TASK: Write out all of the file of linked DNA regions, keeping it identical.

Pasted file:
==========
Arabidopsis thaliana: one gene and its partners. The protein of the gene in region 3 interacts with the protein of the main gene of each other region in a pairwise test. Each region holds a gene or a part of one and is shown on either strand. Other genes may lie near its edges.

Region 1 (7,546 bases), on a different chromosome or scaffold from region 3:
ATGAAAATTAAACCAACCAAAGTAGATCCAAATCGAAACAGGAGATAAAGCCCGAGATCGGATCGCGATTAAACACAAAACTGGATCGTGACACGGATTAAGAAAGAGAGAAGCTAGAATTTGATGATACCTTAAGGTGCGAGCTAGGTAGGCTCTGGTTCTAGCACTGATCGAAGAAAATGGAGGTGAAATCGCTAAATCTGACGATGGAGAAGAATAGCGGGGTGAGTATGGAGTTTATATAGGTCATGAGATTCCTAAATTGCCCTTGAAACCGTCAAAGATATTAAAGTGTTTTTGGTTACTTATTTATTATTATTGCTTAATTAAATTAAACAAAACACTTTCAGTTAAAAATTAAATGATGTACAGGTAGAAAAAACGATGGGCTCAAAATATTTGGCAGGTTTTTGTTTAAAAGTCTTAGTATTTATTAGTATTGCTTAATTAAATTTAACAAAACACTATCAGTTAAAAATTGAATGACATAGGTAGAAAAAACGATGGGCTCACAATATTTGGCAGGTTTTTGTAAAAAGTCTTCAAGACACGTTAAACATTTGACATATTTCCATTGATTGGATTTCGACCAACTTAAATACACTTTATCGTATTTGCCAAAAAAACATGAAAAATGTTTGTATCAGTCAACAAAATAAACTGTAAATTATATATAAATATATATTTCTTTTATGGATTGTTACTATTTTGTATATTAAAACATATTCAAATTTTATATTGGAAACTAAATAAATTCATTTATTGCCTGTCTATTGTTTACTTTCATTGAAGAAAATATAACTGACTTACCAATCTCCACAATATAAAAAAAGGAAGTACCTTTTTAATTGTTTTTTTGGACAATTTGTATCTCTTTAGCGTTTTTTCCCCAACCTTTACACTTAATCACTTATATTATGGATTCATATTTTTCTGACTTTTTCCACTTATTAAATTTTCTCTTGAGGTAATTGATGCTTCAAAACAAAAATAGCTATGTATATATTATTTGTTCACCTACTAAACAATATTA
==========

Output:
Arabidopsis thaliana: one gene and its partners. The protein of the gene in region 3 interacts with the protein of the main gene of each other region in a pairwise test. Each region holds a gene or a part of one and is shown on either strand. Other genes may lie near its edges.

Region 1 (7,546 bases), on a different chromosome or scaffold from region 3:
ATGAAAATTAAACCAACCAAAGTAGATCCAAATCGAAACAGGAGATAAAGCCCGAGATCGGATCGCGATTAAACACAAAACTGGATCGTGACACGGATTAAGAAAGAGAGAAGCTAGAATTTGATGATACCTTAAGGTGCGAGCTAGGTAGGCTCTGGTTCTAGCACTGATCGAAGAAAATGGAGGTGAAATCGCTAAATCTGACGATGGAGAAGAATAGCGGGGTGAGTATGGAGTTTATATAGGTCATGAGATTCCTAAATTGCCCTTGAAACCGTCAAAGATATTAAAGTGTTTTTGGTTACTTATTTATTATTATTGCTTAATTAAATTAAACAAAACACTTTCAGTTAAAAATTAAATGATGTACAGGTAGAAAAAACGATGGGCTCAAAATATTTGGCAGGTTTTTGTTTAAAAGTCTTAGTATTTATTAGTATTGCTTAATTAAATTTAACAAAACACTATCAGTTAAAAATTGAATGACATAGGTAGAAAAAACGATGGGCTCACAATATTTGGCAGGTTTTTGTAAAAAGTCTTCAAGACACGTTAAACATTTGACATATTTCCATTGATTGGATTTCGACCAACTTAAATACACTTTATCGTATTTGCCAAAAAAACATGAAAAATGTTTGTATCAGTCAACAAAATAAACTGTAAATTATATATAAATATATATTTCTTTTATGGATTGTTACTATTTTGTATATTAAAACATATTCAAATTTTATATTGGAAACTAAATAAATTCATTTATTGCCTGTCTATTGTTTACTTTCATTGAAGAAAATATAACTGACTTACCAATCTCCACAATATAAAAAAAGGAAGTACCTTTTTAATTGTTTTTTTGGACAATTTGTATCTCTTTAGCGTTTTTTCCCCAACCTTTACACTTAATCACTTATATTATGGATTCATATTTTTCTGACTTTTTCCACTTATTAAATTTTCTCTTGAGGTAATTGATGCTTCAAAACAAAAATAGCTATGTATATATTATTTGTTCACCTACTAAACAATATTA